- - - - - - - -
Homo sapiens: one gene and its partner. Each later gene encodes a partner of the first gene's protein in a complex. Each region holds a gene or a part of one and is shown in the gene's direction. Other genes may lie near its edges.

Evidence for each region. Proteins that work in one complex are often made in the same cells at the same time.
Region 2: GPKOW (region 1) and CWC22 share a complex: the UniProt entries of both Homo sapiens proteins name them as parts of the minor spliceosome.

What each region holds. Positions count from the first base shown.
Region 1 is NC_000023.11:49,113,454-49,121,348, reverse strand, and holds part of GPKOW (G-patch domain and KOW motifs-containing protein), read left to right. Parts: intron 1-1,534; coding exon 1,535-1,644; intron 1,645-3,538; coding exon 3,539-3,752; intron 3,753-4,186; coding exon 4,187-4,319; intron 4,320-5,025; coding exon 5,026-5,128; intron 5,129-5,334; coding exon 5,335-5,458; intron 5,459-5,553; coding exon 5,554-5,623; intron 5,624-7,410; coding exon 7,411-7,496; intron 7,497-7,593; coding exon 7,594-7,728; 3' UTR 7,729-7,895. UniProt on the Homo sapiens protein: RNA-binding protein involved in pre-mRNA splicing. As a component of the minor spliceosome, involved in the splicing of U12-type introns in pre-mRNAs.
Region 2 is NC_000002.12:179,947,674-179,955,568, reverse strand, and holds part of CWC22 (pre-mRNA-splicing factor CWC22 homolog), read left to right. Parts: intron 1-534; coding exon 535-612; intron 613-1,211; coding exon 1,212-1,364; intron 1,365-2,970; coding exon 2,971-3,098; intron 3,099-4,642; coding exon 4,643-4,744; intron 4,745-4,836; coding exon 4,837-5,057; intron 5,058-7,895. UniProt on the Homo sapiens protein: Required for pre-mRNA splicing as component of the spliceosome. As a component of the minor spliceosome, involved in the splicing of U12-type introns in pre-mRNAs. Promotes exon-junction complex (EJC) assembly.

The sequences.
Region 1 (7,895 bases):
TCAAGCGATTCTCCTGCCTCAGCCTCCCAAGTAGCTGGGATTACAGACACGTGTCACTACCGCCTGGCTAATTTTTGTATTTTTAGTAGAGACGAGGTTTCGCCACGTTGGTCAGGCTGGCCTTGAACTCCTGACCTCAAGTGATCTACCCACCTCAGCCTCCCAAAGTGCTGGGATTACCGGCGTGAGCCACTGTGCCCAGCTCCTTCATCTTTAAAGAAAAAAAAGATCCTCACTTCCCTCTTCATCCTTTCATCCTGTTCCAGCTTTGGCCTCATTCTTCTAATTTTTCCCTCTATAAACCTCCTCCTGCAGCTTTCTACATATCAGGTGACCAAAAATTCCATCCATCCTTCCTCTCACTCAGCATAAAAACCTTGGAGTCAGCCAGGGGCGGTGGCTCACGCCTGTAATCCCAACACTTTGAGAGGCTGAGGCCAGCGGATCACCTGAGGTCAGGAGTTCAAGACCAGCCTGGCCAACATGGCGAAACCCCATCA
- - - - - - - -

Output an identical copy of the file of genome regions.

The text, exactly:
Homo sapiens: one gene and its partner. Each later gene encodes a partner of the first gene's protein in a complex. Each region holds a gene or a part of one and is shown in the gene's direction. Other genes may lie near its edges.

Evidence for each region. Proteins that work in one complex are often made in the same cells at the same time.
Region 2: GPKOW (region 1) and CWC22 share a complex: the UniProt entries of both Homo sapiens proteins name them as parts of the minor spliceosome.

What each region holds. Positions count from the first base shown.
Region 1 is NC_000023.11:49,113,454-49,121,348, reverse strand, and holds part of GPKOW (G-patch domain and KOW motifs-containing protein), read left to right. Parts: intron 1-1,534; coding exon 1,535-1,644; intron 1,645-3,538; coding exon 3,539-3,752; intron 3,753-4,186; coding exon 4,187-4,319; intron 4,320-5,025; coding exon 5,026-5,128; intron 5,129-5,334; coding exon 5,335-5,458; intron 5,459-5,553; coding exon 5,554-5,623; intron 5,624-7,410; coding exon 7,411-7,496; intron 7,497-7,593; coding exon 7,594-7,728; 3' UTR 7,729-7,895. UniProt on the Homo sapiens protein: RNA-binding protein involved in pre-mRNA splicing. As a component of the minor spliceosome, involved in the splicing of U12-type introns in pre-mRNAs.
Region 2 is NC_000002.12:179,947,674-179,955,568, reverse strand, and holds part of CWC22 (pre-mRNA-splicing factor CWC22 homolog), read left to right. Parts: intron 1-534; coding exon 535-612; intron 613-1,211; coding exon 1,212-1,364; intron 1,365-2,970; coding exon 2,971-3,098; intron 3,099-4,642; coding exon 4,643-4,744; intron 4,745-4,836; coding exon 4,837-5,057; intron 5,058-7,895. UniProt on the Homo sapiens protein: Required for pre-mRNA splicing as component of the spliceosome. As a component of the minor spliceosome, involved in the splicing of U12-type introns in pre-mRNAs. Promotes exon-junction complex (EJC) assembly.

The sequences.
Region 1 (7,895 bases):
TCAAGCGATTCTCCTGCCTCAGCCTCCCAAGTAGCTGGGATTACAGACACGTGTCACTACCGCCTGGCTAATTTTTGTATTTTTAGTAGAGACGAGGTTTCGCCACGTTGGTCAGGCTGGCCTTGAACTCCTGACCTCAAGTGATCTACCCACCTCAGCCTCCCAAAGTGCTGGGATTACCGGCGTGAGCCACTGTGCCCAGCTCCTTCATCTTTAAAGAAAAAAAAGATCCTCACTTCCCTCTTCATCCTTTCATCCTGTTCCAGCTTTGGCCTCATTCTTCTAATTTTTCCCTCTATAAACCTCCTCCTGCAGCTTTCTACATATCAGGTGACCAAAAATTCCATCCATCCTTCCTCTCACTCAGCATAAAAACCTTGGAGTCAGCCAGGGGCGGTGGCTCACGCCTGTAATCCCAACACTTTGAGAGGCTGAGGCCAGCGGATCACCTGAGGTCAGGAGTTCAAGACCAGCCTGGCCAACATGGCGAAACCCCATCA